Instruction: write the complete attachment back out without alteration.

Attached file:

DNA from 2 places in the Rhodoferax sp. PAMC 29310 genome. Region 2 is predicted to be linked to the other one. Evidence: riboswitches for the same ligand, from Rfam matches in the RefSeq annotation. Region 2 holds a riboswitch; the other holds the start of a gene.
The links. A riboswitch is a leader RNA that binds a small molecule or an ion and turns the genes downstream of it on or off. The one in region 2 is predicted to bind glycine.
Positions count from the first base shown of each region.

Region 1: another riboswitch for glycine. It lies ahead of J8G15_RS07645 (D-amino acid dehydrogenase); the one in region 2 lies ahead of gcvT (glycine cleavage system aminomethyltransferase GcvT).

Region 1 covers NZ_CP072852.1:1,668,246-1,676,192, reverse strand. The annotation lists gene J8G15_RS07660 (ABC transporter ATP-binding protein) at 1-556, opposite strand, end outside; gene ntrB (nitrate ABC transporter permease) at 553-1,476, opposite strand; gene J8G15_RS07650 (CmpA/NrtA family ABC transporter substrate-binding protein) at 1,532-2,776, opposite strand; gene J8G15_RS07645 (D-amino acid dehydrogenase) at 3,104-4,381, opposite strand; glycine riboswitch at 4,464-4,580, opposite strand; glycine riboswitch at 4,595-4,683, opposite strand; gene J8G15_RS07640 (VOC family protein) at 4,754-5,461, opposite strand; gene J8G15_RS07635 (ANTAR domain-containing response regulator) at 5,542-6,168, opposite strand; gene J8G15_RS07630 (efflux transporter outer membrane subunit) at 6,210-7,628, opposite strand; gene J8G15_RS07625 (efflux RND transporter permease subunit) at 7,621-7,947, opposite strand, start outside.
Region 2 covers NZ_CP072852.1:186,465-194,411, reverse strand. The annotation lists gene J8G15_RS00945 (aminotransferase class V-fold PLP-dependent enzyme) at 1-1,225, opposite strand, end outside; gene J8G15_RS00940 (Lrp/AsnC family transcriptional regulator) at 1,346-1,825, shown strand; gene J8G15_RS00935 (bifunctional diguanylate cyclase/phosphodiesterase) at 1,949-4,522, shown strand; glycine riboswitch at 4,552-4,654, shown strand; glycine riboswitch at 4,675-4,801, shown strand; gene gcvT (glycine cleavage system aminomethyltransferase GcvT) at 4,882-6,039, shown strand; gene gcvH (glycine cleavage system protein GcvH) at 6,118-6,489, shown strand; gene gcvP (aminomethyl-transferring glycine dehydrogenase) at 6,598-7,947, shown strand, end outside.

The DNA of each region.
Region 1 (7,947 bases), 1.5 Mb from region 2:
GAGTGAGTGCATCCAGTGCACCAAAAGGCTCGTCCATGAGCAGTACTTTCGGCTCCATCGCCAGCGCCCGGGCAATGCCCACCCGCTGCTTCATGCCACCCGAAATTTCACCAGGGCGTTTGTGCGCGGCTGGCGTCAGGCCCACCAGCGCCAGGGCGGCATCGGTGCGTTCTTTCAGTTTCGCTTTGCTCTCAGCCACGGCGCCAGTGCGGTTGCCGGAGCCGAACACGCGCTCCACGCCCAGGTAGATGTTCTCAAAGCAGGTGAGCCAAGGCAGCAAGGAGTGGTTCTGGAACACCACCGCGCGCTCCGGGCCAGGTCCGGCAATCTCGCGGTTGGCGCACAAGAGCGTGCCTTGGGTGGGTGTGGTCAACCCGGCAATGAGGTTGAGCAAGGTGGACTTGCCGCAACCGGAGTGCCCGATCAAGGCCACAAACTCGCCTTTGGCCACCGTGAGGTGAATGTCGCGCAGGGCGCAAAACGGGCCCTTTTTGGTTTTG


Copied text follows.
DNA from 2 places in the Rhodoferax sp. PAMC 29310 genome. Region 2 is predicted to be linked to the other one. Evidence: riboswitches for the same ligand, from Rfam matches in the RefSeq annotation. Region 2 holds a riboswitch; the other holds the start of a gene.
The links. A riboswitch is a leader RNA that binds a small molecule or an ion and turns the genes downstream of it on or off. The one in region 2 is predicted to bind glycine.
Positions count from the first base shown of each region.

Region 1: another riboswitch for glycine. It lies ahead of J8G15_RS07645 (D-amino acid dehydrogenase); the one in region 2 lies ahead of gcvT (glycine cleavage system aminomethyltransferase GcvT).

Region 1 covers NZ_CP072852.1:1,668,246-1,676,192, reverse strand. The annotation lists gene J8G15_RS07660 (ABC transporter ATP-binding protein) at 1-556, opposite strand, end outside; gene ntrB (nitrate ABC transporter permease) at 553-1,476, opposite strand; gene J8G15_RS07650 (CmpA/NrtA family ABC transporter substrate-binding protein) at 1,532-2,776, opposite strand; gene J8G15_RS07645 (D-amino acid dehydrogenase) at 3,104-4,381, opposite strand; glycine riboswitch at 4,464-4,580, opposite strand; glycine riboswitch at 4,595-4,683, opposite strand; gene J8G15_RS07640 (VOC family protein) at 4,754-5,461, opposite strand; gene J8G15_RS07635 (ANTAR domain-containing response regulator) at 5,542-6,168, opposite strand; gene J8G15_RS07630 (efflux transporter outer membrane subunit) at 6,210-7,628, opposite strand; gene J8G15_RS07625 (efflux RND transporter permease subunit) at 7,621-7,947, opposite strand, start outside.
Region 2 covers NZ_CP072852.1:186,465-194,411, reverse strand. The annotation lists gene J8G15_RS00945 (aminotransferase class V-fold PLP-dependent enzyme) at 1-1,225, opposite strand, end outside; gene J8G15_RS00940 (Lrp/AsnC family transcriptional regulator) at 1,346-1,825, shown strand; gene J8G15_RS00935 (bifunctional diguanylate cyclase/phosphodiesterase) at 1,949-4,522, shown strand; glycine riboswitch at 4,552-4,654, shown strand; glycine riboswitch at 4,675-4,801, shown strand; gene gcvT (glycine cleavage system aminomethyltransferase GcvT) at 4,882-6,039, shown strand; gene gcvH (glycine cleavage system protein GcvH) at 6,118-6,489, shown strand; gene gcvP (aminomethyl-transferring glycine dehydrogenase) at 6,598-7,947, shown strand, end outside.

The DNA of each region.
Region 1 (7,947 bases), 1.5 Mb from region 2:
GAGTGAGTGCATCCAGTGCACCAAAAGGCTCGTCCATGAGCAGTACTTTCGGCTCCATCGCCAGCGCCCGGGCAATGCCCACCCGCTGCTTCATGCCACCCGAAATTTCACCAGGGCGTTTGTGCGCGGCTGGCGTCAGGCCCACCAGCGCCAGGGCGGCATCGGTGCGTTCTTTCAGTTTCGCTTTGCTCTCAGCCACGGCGCCAGTGCGGTTGCCGGAGCCGAACACGCGCTCCACGCCCAGGTAGATGTTCTCAAAGCAGGTGAGCCAAGGCAGCAAGGAGTGGTTCTGGAACACCACCGCGCGCTCCGGGCCAGGTCCGGCAATCTCGCGGTTGGCGCACAAGAGCGTGCCTTGGGTGGGTGTGGTCAACCCGGCAATGAGGTTGAGCAAGGTGGACTTGCCGCAACCGGAGTGCCCGATCAAGGCCACAAACTCGCCTTTGGCCACCGTGAGGTGAATGTCGCGCAGGGCGCAAAACGGGCCCTTTTTGGTTTTG